CHAMP found at the airport!
2012 January 01
A sad, scared but dignified young Champ quickly won the hearts of everyone who met him at the New Orleans airport, and within two days we had permission from his original breeders to give him to a young couple with a younger female boxer mix, all of whom fell totally in love with him at first sight! Champ and Miss Princess are leading the good life now, and Champ's new dad finally has the fishing buddy he wanted! They tell us we made their dreams come true. We think they made Champ's come true, too.
Abby & Dinozo -- Two of a Kind!
2011 September--2012 January
Orphaned brother and sister, rescued and adored until calamity struck and they lost their family. Orphaned again, these gentle gems and perfect canine citizens found love and adventure with us until we found them their true forever home! Abby & Dinozo came with us to Washington January 7, and they were welcomed warmly and immediately into a home. Read more here!
Yo! Get a Load of Yolo!
2011 November--2012 January
Left in the cold, high in the mountains of southern California, life was over before it had barely begun for this orphan teenager.
Little did he know, his adventures had only begun! As of January 7, it's back to snow but this time with a family who adores him, and lots of fun and play in the Pacific Northwest!
Saving Scarlett -- Love Forever at Last!
Found on the streets, teats full but puppies absent, a battle-torn very hungry pitbull.
Hardly that sought-after doggie in the window.
But after we brought Miss Scarlett home to love and food, warmth and stuffed animals,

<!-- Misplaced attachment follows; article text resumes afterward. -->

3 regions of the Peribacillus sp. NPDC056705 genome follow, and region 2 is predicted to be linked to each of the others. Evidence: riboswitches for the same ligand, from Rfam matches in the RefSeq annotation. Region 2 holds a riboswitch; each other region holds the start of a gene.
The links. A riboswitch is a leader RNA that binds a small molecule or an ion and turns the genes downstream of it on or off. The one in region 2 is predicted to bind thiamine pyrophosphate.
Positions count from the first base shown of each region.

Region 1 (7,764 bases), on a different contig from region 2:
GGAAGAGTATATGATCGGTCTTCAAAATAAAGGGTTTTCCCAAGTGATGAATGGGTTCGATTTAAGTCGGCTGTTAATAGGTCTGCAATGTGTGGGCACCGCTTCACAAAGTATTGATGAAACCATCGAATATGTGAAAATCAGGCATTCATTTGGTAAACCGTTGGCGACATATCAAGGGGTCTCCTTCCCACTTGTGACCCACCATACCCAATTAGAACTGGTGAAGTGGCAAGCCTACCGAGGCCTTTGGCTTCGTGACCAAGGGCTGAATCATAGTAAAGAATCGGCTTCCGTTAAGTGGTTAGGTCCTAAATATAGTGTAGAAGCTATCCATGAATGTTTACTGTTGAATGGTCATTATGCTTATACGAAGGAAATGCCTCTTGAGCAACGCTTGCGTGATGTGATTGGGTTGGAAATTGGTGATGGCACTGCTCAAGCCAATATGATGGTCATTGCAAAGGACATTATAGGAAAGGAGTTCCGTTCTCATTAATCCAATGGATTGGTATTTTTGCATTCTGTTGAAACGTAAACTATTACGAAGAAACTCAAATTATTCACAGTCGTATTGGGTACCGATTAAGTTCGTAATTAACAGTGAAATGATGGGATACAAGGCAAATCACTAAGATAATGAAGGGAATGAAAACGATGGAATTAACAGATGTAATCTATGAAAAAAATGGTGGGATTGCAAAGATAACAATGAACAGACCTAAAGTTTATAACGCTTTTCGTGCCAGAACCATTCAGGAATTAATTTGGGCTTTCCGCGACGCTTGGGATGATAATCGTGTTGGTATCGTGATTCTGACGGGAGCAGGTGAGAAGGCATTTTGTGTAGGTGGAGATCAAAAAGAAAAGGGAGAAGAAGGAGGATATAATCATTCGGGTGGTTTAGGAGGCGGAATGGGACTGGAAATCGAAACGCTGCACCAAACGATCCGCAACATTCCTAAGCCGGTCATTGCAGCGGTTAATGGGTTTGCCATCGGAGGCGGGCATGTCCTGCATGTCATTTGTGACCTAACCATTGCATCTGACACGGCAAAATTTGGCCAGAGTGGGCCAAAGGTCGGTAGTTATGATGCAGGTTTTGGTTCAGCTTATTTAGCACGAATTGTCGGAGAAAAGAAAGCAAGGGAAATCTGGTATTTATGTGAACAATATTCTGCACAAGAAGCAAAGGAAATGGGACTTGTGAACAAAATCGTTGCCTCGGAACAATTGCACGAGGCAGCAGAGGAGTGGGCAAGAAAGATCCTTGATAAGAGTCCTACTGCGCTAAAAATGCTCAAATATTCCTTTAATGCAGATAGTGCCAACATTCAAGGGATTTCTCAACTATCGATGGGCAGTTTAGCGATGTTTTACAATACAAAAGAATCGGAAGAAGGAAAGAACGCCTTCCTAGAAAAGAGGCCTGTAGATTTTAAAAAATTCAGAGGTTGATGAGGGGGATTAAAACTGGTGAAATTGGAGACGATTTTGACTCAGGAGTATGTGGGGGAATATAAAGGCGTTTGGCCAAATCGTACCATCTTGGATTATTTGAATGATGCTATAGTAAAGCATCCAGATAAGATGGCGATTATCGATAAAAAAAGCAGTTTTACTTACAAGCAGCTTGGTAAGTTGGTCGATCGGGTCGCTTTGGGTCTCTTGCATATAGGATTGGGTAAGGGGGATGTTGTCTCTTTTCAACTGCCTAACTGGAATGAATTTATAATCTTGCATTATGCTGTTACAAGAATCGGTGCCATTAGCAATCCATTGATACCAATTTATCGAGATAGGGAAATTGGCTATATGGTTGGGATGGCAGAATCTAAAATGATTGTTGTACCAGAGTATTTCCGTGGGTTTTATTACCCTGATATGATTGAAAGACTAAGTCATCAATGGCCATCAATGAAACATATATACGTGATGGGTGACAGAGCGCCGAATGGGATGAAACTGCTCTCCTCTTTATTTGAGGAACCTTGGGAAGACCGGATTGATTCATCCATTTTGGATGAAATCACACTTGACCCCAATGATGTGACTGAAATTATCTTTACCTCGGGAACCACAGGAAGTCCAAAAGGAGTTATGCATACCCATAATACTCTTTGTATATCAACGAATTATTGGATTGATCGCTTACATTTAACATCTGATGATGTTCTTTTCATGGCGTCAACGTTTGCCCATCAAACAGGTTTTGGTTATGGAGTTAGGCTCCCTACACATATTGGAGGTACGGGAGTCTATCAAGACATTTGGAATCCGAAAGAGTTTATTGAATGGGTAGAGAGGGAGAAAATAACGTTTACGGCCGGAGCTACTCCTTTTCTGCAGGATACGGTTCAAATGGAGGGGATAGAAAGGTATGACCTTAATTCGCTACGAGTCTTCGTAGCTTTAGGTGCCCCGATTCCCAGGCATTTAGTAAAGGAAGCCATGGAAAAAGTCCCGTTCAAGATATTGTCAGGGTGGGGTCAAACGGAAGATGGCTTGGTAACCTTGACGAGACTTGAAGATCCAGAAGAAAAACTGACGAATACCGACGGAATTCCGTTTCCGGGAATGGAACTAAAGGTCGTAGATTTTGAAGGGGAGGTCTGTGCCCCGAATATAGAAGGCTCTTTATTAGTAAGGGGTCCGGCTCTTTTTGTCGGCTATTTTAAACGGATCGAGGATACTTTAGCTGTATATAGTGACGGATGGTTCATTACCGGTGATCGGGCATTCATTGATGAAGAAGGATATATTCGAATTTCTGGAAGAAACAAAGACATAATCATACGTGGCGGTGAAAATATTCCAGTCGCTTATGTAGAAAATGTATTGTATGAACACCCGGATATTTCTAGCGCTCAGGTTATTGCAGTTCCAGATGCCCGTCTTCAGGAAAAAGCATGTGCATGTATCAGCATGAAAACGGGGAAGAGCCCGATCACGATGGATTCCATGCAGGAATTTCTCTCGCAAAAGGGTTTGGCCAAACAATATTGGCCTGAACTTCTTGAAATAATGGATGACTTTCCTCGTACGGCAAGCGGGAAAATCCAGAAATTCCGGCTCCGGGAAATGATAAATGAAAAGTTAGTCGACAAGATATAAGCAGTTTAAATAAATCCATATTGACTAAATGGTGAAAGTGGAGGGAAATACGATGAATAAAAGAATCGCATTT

we discovered a warm heart and sweet spirit that changed us forever.
2011 July--September 29, A Joyful Reunion At Last!
Here they are during their flight with four other dogs Sep 29 (New Orleans to Oakland, CA, fuel stop in Roswell, NM).
And here's a photo from the happiest reunion ever!
More photos and updated videos here!
Sheba-Cosette - this lovely lady waited a lifetime!
Jeremiah - a true friend finds a new lease on life!
Two Giant Dogs & three cats reunited with their family on Whidbey Island, WA
Chihuahuas "Betty" & "JellyBean" fly to their rescue in Bremerton, WA!
New Year's Rescue: 33 dogs & cats are flown to rescue in the Pacific Northwest!
Hounds fending for themselves for years in Alabama fly to rescue in Arizona!
Romo & Stanley are flown to safe havens in Arizona!
Aerial Monitoring of the Gulf of Mexico - 2013
2013 Apr 12 - Mayflower, AR Pipeline Spill
2013 Apr 02 - Bayou Corne #6
2013 Mar 23 - IMMS Marine Mammals
2013 Mar 19 - Bayou Corne Sinkhole-#5
2013 Feb 15 - Bayou Corne Sinkhole-#4
2013 Jan 26 - Bayou Corne Sinkhole-#3
2012 Dec 24 - Bayou Corne Sinkhole-#2
2012 Nov 08 - Tar Sands and Texas
2012 Aug 30 - Hurricane Isaac Conquered
2012 Aug 28 - Hurricane Isaac Arrives!
2012 Aug 13 - Sinkhole in Bayou Corne, LA
2012 Jun 13-Dispersant Spraying Exercise off LA
2012 April - Chronicles of the Endeavor
2012 Dec 10 - How Dilute is Dilute Enough?
Aerial Monitoring of the Gulf of Mexico - 2012
Sat Nov 17 - Platform Explosion
Wed Nov 14 - Barrier Islands 1
Sat Nov 10 - OIL
Fri Nov 09 - OIL
Sat Oct 06 - Whale Sharks
Fri Oct 05 - OIL
Fri Sep 14 - OIL
Sun Sep 09 - Hurricane Isaac
Sun Aug 12 - Whale Sharks
Wed Jul 11 - Whales & More
Fri Jun 29 - Whale Sharks & More
Dominica - The Nature Island!
On Wings Of Care flies to the Eastern Caribbean for whales and sea turtles!
Read more here!
Aerial Monitoring of the Gulf of Mexico - 2011
Sperm Whales & Whale Sharks:
Cape Cod, MA
Our Gift for YOU for 2011!
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from your heart, out!
Aerial Monitoring of the Gulf, 2010
Galapagos Veterinary Support
Galapagos vets do much with little,
thanks to true friends who shipped a TON of supplies and meds from the U.S. in June, 2011.
“Man can no longer live for himself alone. We must realize that all life is valuable and that we are united to all life. From this knowledge comes our spiritual relationship with the universe.”